Monday, 12 October 2009

Leopold Mozart (1719-1787) - Missa Solemnis in C (World Premiere Recording)

Only a handful of works by Leopold Mozart are available in reprints. The vast majority are housed in the manuscript collection of South German and Austrian libraries. It is therefore still no easy task to assess his importance.

His son Wolfgang Amadeus had a high regard for him as a composer and even in his later years in Vienna chose to perform several of his works. Moreover, during the last few decades a number of items in the Köchel catalogue have been identified on sound documentary evidence as being by Leopold.

The Mass in C is a case in point. In the old Köchel catalogue it figures as K 115 with a reference to a long-vanished autograph score, but in 1975 the manuscript turned up at an auction and it was in Leopold's own hand. It contains only the vocal parts and a keyboard accompaniment (organ) and breaks off after the first nine bars of the Sanctus. Comparison with the two complete manuscript sources of the work reveals that this autograph is in fact a concentrated sketch for the final score; several of its vocal sections were preserved intact, while others were considerably expanded.

Two sets of parts were produced in the Salzburg area, probably during the 1760s; the more valuable is still preserved in the archives of St. Peter's Abbey in Salzburg. The orchestration is the same in both: two clarino trumpets, two horns, strings and organ, and one of them has a part for solo flute. This suggests that the Mass was not in fact intended for Salzburg Cathedral, since, the latter has no violas. It is possible that the Mass was written for St. Peter's Church. An extract date cannot be postulated.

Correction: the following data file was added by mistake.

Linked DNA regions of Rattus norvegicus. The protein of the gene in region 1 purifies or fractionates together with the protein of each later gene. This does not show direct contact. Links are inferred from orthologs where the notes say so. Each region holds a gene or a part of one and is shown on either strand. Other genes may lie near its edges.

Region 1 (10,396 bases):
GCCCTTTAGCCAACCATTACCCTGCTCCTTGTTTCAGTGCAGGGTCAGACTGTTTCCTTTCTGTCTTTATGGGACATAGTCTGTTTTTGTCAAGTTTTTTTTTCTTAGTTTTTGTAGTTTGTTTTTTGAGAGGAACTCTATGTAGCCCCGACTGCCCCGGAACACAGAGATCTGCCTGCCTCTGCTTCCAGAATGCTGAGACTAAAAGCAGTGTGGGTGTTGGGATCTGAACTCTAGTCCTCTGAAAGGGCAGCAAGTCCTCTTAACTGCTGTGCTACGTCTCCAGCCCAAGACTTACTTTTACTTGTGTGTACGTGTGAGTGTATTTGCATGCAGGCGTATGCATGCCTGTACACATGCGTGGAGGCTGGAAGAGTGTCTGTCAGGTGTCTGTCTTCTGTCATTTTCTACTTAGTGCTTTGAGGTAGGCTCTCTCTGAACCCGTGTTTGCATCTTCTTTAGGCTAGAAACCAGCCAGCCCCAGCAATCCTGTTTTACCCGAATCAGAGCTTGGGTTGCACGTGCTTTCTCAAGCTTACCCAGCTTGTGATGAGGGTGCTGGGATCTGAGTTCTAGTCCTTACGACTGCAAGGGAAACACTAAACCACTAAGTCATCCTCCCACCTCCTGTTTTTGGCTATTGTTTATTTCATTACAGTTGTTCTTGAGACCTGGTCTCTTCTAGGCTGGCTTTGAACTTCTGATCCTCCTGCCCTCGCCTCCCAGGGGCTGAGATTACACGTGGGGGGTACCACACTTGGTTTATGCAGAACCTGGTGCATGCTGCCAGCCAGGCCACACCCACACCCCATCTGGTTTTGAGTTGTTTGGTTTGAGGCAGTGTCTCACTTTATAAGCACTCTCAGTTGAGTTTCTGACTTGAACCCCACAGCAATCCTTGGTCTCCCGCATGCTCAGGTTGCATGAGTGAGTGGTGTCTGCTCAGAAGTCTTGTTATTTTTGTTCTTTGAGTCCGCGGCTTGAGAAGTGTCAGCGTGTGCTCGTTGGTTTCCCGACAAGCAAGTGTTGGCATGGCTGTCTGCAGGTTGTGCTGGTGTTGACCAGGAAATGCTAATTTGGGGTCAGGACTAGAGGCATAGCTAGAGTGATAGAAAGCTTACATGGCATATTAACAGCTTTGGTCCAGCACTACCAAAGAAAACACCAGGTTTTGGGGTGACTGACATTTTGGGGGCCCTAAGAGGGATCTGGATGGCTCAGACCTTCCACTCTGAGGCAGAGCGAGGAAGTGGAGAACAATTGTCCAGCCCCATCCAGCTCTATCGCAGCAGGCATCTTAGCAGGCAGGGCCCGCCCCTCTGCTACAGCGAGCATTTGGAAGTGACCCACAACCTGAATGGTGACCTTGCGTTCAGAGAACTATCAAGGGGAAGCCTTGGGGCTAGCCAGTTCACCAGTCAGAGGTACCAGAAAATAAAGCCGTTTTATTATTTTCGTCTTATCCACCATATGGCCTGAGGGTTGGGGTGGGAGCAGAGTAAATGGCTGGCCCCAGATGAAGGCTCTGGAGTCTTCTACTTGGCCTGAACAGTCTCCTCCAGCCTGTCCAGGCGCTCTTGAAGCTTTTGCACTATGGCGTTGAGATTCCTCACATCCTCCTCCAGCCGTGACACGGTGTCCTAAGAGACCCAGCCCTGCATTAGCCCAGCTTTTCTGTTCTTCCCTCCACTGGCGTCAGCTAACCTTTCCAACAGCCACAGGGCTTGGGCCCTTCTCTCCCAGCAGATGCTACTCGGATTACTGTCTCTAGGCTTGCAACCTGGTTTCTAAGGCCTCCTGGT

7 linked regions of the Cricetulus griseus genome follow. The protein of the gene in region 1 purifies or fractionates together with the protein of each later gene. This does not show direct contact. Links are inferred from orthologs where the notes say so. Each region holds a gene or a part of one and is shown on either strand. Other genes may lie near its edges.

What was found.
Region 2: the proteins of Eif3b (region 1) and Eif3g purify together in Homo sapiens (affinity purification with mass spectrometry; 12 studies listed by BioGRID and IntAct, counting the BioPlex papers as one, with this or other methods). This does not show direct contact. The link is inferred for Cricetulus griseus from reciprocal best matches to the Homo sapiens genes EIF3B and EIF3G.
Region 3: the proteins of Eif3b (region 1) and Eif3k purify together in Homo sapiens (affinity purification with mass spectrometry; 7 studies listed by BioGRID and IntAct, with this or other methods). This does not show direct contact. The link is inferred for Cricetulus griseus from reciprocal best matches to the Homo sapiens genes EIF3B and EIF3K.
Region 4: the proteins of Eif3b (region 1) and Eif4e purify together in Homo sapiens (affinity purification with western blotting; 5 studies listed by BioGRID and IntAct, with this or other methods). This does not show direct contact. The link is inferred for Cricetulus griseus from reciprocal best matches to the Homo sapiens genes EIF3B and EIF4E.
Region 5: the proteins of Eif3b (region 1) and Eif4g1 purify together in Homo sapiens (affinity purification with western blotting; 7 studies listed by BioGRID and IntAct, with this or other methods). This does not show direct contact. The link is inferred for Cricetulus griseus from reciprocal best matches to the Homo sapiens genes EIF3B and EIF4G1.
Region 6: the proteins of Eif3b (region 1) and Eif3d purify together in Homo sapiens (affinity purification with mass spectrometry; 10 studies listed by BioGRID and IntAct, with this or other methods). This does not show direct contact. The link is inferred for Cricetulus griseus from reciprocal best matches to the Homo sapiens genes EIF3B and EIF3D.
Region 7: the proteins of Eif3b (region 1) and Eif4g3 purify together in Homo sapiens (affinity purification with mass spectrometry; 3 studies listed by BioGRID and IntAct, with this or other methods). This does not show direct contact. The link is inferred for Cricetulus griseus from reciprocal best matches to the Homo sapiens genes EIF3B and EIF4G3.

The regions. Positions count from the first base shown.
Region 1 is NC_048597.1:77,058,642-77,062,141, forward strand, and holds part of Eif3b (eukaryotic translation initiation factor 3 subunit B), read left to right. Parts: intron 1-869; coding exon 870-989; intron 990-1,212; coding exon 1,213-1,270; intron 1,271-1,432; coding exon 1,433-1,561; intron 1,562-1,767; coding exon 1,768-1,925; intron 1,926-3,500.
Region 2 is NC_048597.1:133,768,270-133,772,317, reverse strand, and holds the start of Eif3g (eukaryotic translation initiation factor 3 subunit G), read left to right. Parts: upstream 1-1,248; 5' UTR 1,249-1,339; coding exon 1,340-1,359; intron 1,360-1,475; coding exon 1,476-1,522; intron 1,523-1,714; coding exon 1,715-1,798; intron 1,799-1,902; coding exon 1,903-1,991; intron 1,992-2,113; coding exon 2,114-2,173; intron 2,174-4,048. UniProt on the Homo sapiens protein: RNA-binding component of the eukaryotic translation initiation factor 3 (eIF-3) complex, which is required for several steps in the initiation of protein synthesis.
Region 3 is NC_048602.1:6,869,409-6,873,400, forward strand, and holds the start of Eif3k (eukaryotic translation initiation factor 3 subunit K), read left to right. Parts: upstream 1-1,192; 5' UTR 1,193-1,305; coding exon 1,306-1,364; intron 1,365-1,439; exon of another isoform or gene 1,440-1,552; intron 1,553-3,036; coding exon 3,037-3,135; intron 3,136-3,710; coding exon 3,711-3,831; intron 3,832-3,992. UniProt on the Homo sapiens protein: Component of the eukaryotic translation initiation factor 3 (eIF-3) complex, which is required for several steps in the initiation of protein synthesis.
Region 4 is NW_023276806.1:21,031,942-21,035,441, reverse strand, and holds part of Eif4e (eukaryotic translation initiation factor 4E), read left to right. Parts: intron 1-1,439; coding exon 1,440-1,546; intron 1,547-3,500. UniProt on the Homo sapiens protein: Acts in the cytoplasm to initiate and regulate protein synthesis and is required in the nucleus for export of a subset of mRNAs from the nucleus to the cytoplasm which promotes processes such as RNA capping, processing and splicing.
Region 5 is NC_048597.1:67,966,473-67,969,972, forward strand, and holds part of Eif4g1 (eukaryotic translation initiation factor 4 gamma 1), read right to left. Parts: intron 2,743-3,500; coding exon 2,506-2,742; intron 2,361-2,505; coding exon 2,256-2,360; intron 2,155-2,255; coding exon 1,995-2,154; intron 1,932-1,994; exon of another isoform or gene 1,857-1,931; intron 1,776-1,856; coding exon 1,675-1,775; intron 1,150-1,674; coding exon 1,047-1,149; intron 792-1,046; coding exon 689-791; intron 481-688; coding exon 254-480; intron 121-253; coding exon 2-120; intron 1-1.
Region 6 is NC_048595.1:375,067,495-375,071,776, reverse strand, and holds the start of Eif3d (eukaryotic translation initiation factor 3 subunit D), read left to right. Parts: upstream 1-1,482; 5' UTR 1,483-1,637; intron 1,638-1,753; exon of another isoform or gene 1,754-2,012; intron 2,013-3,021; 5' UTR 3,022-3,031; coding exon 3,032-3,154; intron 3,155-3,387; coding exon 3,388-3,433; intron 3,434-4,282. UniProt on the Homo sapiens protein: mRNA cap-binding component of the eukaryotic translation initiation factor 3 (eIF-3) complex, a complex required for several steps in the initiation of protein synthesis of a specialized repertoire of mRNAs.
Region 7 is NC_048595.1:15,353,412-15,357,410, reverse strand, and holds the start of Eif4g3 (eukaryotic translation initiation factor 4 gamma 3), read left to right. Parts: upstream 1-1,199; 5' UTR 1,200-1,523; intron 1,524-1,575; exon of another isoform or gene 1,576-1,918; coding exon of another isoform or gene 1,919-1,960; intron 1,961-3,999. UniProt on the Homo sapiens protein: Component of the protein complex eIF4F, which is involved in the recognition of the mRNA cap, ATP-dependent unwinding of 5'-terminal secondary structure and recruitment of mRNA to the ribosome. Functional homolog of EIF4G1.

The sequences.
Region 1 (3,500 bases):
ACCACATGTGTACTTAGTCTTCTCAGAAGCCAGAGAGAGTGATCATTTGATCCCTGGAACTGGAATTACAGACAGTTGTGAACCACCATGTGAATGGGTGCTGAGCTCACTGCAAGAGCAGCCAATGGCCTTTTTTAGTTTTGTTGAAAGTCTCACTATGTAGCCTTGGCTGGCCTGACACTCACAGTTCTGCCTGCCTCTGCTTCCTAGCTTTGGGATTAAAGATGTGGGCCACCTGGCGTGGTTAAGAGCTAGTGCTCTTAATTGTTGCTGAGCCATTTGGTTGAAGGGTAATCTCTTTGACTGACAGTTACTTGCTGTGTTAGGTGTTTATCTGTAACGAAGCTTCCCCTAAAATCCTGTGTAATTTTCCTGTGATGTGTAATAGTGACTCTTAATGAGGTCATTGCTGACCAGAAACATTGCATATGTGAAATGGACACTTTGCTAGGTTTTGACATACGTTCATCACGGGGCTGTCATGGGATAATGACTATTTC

The Mass in C contains a number of long solo arias, and the the score suggests that Leopold Mozart could reckon with the participation of at least two highly accomplished singers: a soprano and a tenor. The arias culminate in pauses indicating the start of solo cadenzas: in one instance there are no fewer than three.

But despite the presence of such innovations the work clearly belongs to the transitional period between the late baroque and early classicism, and harks back to the stylized emotions and musical symbolism of the baroque era.

Leopold's attitude to Latin prosody was not as strict as his son's. His approach was very much in the spirit of the 18th-century motet, with priority given to the working out of thematic material.

Very characteristic of him are the occasional homely touches: he was not ashamed of sharing the popular taste and indeed considered it as necessary part of music.

The CD was released by Koch-Records International, P 1982/1989, (ADD). 313028 H1.

Soprano: Arleen Augér
Alto: Gabriele Schreckenbach
Tenor: Horst Laubenthal
Baritone: Barry McDaniel

Chor der St. Hedwigs-Kathedrale Berlin, Domkapelle Berlin, Conductor: Roland Bader

Track List:
  1. Kyrie (4'29")
  2. Gloria (17'03")
  3. Credo (16'39")
  4. Sanctus (1'54")
  5. Benedictus (5'12")
  6. Agnus Dei (6'35")